The typical types of welding joints are:
- Butt joint
- Corner joint
- Edge joint
- Lap joint
- Tee joint
A butt weld is a weld that joins two pieces of metal together face to face with the edges in line or nearly in line. It is the simplest form of welding and so-called because it resembles the butts one sees at either end of planks at a joint.
A corner weld is similar to a butt weld except that two pieces meet at an angle instead of directly against each other. Common forms include square corners, fillets, and T-joints.
An edge joint is where two surfaces are touching. You might want to use an edge joint if the two surfaces are not touching for a long time.
A lap joint is a type of welded joint in which a portion of one member laps over onto another, usually to join the member end to end. A common form is the lap joint where the members have their edges butted together and this forms a simple cover for an object such as a pipe or tube. In thicker materials, it may be necessary to provide additional support by adding verticals called ‘piping’ at intervals along the length.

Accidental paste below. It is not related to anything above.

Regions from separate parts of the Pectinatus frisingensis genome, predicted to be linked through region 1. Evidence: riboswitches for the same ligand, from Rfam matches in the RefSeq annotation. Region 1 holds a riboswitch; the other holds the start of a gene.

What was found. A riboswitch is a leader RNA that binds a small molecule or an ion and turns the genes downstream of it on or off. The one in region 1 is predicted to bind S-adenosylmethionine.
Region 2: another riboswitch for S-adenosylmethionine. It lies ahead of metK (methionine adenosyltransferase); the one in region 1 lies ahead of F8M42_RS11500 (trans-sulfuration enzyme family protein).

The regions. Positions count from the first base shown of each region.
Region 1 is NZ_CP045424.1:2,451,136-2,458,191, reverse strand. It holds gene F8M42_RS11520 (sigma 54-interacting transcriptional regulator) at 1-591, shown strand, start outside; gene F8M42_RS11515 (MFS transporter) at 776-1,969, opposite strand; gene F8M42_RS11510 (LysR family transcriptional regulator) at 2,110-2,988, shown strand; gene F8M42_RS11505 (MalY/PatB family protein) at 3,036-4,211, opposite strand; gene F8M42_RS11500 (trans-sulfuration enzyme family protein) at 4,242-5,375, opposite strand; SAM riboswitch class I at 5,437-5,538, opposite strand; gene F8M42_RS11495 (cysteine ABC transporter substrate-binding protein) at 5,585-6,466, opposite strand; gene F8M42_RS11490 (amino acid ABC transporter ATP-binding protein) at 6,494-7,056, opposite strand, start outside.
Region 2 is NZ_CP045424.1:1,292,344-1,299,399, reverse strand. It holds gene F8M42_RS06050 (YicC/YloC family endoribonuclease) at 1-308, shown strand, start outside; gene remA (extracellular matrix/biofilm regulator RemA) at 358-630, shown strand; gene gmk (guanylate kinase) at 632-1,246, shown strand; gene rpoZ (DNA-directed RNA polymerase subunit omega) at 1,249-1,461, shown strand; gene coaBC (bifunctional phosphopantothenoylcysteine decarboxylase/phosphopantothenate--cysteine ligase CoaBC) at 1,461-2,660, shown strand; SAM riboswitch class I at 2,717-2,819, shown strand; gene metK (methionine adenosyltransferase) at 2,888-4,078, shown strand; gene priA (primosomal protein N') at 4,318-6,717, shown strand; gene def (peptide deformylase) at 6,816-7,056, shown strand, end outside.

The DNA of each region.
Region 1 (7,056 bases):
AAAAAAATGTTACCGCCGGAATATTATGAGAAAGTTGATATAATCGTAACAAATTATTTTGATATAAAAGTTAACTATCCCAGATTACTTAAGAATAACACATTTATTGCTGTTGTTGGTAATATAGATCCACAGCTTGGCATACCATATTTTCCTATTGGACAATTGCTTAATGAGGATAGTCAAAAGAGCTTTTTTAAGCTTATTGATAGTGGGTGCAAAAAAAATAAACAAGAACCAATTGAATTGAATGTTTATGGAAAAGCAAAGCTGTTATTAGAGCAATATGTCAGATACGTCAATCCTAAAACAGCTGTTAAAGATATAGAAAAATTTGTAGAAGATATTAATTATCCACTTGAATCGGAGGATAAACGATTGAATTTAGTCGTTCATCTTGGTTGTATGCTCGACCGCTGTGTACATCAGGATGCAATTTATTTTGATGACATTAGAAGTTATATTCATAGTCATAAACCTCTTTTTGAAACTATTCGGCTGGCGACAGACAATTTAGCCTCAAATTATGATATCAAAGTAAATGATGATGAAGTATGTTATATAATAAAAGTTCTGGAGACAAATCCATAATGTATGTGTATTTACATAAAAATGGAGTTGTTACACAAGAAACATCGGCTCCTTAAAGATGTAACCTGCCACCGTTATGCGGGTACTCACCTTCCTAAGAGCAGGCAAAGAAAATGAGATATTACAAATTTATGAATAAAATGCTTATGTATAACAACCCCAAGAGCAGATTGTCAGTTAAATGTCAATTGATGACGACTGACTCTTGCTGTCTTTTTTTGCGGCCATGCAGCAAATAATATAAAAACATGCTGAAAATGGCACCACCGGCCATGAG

A tee joint is similar to a corner weld except that there are generally three pieces being joined together rather than just two. The pieces are placed next to each other with their ends flush and then welded together along their entire lengths. This can also be done by welding a short piece perpendicularly across the ends of two pieces and then welding these together.